‘One year there was a pretty bad harvest and the bakers from Baldock cornered the market in flour and put the prices up. Jack O’Legs used to lay in wait for the bakers on what is now called Jack’s Hill between Weston and Graveley (near Stevenage). He caught them, got the flour off them and gave it to his friends in Weston.’
However the bakers responded violently, taking out his eyes, before telling him he was to be hanged. The story goes that his captors agreed to grant Jack O’Legs one last wish.
‘He said ‘point me towards Weston and where my arrow lands, I wish to be buried,’ Alice says.
The tale originated sometime between 1148 and 1521. Luckily, the arrow is said to have bounced off the clock at Holy Trinity Church, Weston and landed in the graveyard. Today, two stones stand 14 feet apart marking the head and foot of a plot marked ‘Jack O’Legs Grave’.
When a St Albans abbot used the ruins of nearby Roman Verulamium to rebuild the abbey around a millennia ago, the lair of the legendary Wormenheart the dragon, who lived beneath the church, was destroyed.
A popular superstition is connected to a cedar known as The Whispering Tree in Sumpter Yard beside St Albans Cathedral, planted by the Dowager Lady Spencer, a relative of Princess Diana, in 1803. Its branches hang over the footpath, and when passing by it, superstition says you must not talk or you risk not finding your way home.
A hermit, simply known as Roger, is remembered in a Latin inscription inside St Albans Cathedral, inscribed during the abbacy of Geoffrey de Gorham (1119-46).
Roger lived to a great age near Markyate, where he headed an informal community of five hermits. He used to walk at least 20 miles each night to attend Matins at the abbey, and would ask God to take away the nightingales from the area so they would not disrupt his devotion. Chronicler Thomas Walsingham, writing in the late 14th century, reported that even in his own time, nightingales still avoided the spot for a mile around.
Wizards & witches
There are various stories about the – sometimes fatal – punishment dealt out to Hertfordshire residents accused of witchcraft.
One shocking tale involves an elderly couple from Long Marston, John and Ruth Osborne, who went begging at a farm. When turned away, Ruth’s mutterings were taken to be a curse. When the farmer later suffered ill health the pair were accused of being a wizard and witch.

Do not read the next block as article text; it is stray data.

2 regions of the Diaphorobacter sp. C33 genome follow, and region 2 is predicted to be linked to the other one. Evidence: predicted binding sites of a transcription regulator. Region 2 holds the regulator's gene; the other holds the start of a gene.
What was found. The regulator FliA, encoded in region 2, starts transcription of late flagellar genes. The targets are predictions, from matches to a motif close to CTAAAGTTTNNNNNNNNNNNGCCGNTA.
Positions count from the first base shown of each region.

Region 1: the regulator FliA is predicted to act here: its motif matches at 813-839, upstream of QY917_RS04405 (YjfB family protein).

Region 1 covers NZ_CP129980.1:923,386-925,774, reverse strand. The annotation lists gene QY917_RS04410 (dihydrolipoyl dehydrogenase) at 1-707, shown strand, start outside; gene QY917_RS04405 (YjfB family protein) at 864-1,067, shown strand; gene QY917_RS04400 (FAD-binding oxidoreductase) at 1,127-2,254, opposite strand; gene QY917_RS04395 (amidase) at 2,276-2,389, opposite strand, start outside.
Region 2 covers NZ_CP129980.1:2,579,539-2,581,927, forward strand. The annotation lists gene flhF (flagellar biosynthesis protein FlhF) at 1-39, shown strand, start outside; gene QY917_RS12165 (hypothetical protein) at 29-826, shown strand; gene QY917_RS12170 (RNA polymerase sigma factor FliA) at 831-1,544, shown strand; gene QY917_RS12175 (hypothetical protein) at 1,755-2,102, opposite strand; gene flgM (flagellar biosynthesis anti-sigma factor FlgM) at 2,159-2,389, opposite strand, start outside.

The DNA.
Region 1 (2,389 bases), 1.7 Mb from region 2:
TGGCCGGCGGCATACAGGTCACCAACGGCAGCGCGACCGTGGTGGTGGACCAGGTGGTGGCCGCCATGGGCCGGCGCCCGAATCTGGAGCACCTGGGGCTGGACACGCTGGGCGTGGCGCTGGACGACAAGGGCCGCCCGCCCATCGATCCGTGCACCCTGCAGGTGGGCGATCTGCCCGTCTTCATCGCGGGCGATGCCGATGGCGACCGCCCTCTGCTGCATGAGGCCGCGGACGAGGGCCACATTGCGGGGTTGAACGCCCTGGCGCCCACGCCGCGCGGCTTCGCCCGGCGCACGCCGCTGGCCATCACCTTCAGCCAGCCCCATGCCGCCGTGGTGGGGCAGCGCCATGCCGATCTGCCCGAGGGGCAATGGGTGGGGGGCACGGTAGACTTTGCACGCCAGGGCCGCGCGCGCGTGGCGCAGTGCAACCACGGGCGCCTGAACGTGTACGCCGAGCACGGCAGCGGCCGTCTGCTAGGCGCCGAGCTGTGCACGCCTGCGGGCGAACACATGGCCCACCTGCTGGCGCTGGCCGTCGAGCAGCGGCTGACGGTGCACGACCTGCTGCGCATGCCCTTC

A notice cried at Hemel Hempstead market on April 14, 1751 called for ‘two ill-desposed persons to be ducked by the neighbours consent’.
A mob forced the couple from a Tring workhouse and to Wilstone where they were dragged by rope across a pond about five feet deep while wrapped in a sheet. A Tring chimney sweep turned and prodded Ruth with a stick, before she was pulled to the pond edge. She was carried to the nearby Half Moon Ale House. Fifteen minutes later, when the men who ducked her had left the premises, the landlord discovered she was dead.
Days later, a coroner investigating the death of Ruth Osborne found she had been suffocated with ‘mudd and water in a certain pond of water’. Ducking had been made illegal 16 years previously and the men responsible were tried for murder.
Even today, bar workers at the Half Moon will point to an old table used by patrons in the pub’s window, saying ‘that’s the table said to have been used for Ruth’s body’.
Stuff of legends
Researchers at the University of Hertfordshire have been involved in a collaborative three-year research project, ending next year, aimed at understanding how our ancestors felt about the stuff of legends.
Dr Ceri Houlbrook, researcher in intangible cultural heritage at the university, said, ‘The green and pleasant land we abide in has a dark, strange and chilling other side. The British landscape is heavily populated with tales of ghosts, fairies and other strange beasts, which speak of the fears of both our ancestors and ourselves.’
Traditional Hertfordshire, undertaken by heritage sites and museums in the county, explores tales of fairies, witchcraft, straw dollies, alchemy and more. The project, led by Hertfordshire County Council Museum Development Service, runs until January. Visit hertfordshiremuseums.org.uk for more.